Ship surveyed in Kolding after running into fish farm.
The captain of the "Karmel" was not intoxicated when he steered the ship into the cages of fish farms south of Bågø near Assens, the Funen police found out.
Therefore it remained unclear what caused the ship to steer into the marine fish farms. The net of the fish farm got stuck in the ship's stern and propeller, which resulted in the escape of 250 tons of trout.
The ship entered the port of Kolding on Oct 11 at 9 p.m. and berthed at the North Quay where it should be further examined for damage. The remains of the destroyed marine fish farms have been dragged to Assens and were secured in the harbour. Danish reports with photos: www.fyens.dk/asse... www.fyens.dk/asse...
Up to 80,000 Trout Escape After Cargo Ship Crashes Into Fish Farm in Denmark
October 11, 2016 by Reuters The vessel involved in the incident is reported to be the MV Karmel, a Maltese-flagged general cargo ship. Photo: MarineTraffic.com/Aart van Bezooijen
COPENHAGEN, Oct 11 (Reuters) – Danish anglers could be in for the fishing trip of their lives in a few days’ time, after a ship crashed into a fish farm and caused up to 80,000 rainbow trout to escape into the open sea.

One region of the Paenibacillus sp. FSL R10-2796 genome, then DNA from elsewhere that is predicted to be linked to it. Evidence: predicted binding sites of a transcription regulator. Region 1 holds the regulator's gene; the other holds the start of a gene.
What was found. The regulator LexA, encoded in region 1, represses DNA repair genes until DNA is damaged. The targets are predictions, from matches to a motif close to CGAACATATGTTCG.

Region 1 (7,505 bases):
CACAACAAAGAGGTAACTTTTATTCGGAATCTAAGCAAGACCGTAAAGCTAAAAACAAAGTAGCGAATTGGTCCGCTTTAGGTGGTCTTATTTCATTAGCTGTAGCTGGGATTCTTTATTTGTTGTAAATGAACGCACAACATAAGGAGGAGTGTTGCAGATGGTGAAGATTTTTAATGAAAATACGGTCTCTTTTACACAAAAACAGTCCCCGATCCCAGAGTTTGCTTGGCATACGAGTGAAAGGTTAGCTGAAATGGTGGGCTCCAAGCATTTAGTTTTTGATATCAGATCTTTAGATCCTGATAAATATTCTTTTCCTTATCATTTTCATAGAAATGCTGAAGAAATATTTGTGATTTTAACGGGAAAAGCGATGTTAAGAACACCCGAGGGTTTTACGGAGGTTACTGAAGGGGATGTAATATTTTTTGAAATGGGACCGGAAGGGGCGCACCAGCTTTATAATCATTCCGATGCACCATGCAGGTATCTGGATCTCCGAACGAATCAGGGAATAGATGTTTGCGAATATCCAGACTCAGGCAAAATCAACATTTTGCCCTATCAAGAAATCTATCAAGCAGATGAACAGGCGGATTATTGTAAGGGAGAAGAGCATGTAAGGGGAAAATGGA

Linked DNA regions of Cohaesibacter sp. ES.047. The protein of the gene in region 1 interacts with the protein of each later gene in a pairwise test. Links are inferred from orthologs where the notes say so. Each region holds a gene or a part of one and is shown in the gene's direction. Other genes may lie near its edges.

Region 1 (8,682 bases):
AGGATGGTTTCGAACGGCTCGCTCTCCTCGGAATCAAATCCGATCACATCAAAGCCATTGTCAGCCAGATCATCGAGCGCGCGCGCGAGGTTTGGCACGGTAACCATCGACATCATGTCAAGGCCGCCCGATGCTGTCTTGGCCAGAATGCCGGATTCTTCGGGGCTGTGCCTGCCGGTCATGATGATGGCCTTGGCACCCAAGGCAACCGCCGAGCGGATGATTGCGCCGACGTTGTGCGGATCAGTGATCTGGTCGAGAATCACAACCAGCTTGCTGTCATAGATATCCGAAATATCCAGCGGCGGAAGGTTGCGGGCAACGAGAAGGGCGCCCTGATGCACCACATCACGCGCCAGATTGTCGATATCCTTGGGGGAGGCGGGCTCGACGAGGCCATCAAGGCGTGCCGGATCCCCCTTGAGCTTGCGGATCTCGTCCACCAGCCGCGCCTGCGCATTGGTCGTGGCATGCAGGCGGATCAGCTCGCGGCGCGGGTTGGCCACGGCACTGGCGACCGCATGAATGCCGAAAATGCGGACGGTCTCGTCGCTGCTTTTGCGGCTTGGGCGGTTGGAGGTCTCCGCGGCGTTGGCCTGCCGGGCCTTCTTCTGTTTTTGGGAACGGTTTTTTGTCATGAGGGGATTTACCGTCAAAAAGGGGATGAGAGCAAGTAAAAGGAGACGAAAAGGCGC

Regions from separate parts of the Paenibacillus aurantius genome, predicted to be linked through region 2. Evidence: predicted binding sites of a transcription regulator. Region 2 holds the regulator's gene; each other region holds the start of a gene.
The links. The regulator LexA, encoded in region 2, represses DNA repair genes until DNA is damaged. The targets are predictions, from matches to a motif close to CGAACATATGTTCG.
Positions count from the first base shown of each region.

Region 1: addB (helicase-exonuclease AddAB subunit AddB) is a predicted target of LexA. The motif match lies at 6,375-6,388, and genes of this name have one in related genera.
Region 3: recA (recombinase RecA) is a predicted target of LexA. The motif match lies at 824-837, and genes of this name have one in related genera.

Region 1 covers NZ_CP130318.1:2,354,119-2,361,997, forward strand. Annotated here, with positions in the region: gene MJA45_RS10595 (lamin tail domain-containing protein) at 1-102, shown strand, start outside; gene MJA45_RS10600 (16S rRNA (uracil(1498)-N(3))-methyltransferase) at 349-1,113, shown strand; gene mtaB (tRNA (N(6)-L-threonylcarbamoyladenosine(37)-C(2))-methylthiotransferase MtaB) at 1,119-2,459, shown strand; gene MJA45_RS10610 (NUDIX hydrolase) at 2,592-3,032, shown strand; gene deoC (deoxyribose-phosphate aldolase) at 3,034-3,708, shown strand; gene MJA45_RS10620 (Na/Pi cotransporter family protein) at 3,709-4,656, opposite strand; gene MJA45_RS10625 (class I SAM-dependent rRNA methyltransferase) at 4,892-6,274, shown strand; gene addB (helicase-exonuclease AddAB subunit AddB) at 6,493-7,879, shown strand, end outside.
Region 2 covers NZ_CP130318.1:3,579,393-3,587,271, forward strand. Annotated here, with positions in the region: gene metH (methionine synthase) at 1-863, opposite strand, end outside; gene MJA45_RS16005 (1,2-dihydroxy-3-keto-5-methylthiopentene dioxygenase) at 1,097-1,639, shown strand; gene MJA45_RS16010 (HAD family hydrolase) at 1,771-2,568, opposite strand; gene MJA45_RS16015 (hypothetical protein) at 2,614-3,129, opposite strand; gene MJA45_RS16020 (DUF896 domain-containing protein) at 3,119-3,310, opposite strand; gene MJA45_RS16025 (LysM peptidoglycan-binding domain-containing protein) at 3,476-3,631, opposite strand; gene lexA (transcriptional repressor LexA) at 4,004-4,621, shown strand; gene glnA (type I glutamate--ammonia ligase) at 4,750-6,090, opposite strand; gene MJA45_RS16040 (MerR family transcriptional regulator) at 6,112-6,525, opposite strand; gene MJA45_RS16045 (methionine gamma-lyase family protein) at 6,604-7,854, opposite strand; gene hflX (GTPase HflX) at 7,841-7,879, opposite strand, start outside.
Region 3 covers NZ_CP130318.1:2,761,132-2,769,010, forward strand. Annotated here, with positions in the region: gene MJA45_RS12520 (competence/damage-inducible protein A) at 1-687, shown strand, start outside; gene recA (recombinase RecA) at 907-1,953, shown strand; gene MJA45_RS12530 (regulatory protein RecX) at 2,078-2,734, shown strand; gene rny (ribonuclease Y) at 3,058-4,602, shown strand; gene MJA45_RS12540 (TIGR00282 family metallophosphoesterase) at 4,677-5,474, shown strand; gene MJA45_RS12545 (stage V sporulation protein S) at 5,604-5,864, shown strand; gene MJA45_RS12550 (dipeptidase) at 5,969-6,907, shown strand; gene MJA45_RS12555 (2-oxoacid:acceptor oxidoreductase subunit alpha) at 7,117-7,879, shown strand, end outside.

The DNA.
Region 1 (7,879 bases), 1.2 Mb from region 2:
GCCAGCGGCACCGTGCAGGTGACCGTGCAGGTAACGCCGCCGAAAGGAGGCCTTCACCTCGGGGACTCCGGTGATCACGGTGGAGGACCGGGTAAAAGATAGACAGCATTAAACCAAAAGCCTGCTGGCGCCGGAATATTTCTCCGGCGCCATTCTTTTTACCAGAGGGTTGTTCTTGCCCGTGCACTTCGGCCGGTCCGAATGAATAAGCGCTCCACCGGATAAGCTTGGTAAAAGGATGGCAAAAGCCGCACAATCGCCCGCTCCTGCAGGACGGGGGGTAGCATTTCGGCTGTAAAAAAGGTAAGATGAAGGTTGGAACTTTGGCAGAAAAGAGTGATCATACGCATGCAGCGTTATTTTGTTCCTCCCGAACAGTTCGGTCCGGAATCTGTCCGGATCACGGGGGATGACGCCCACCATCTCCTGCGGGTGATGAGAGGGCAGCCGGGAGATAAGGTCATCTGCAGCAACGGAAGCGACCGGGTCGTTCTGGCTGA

The cargo vessel, sailing from the Russian enclave of Kaliningrad on the Baltic Sea to Kolding in Denmark, collided with the fish farm between the Danish islands Funen and Jutland on Tuesday, aqua-farming firm Snaptun Fisk told Reuters.
The trout, weighing about 3 kg (6.6 lb) each, had been due to be slaughtered this week and were worth up to 10 million Danish crowns ($1.5 million), said Tim Petersen, co-owner and director at Snaptun Fisk.
“We will seek compensation from the shipowners,” he told Reuters.
The incident could damage the sea habitat, said Danish Technical University Aqua researcher Jon Svendsen. The escapees are likely to disturb the eggs and young of wild sea trout.
The rainbow trout, unused to life in the open sea, should only survive a few months.
“All sports fishermen should get out there with their gear and start fishing,” Soren Knabe, director of fishing association Vandpleje Fyn, told local broadcaster TV2/Fyn.
The trout will begin to bite after four to five days as they adjust to life in open waters, said Ulrik Jeppesen, a local angler, recalling similar previous incidents.
“I see this as a bit of a tragedy (for the environment), to be honest,” he said. “But I will probably make a trip or two out there.” (Reporting by Annabella Pultz Nielsen and Jacob Gronholt-Pedersen; editing by Andrew Roche)
(c) Copyright Thomson Reuters 2016.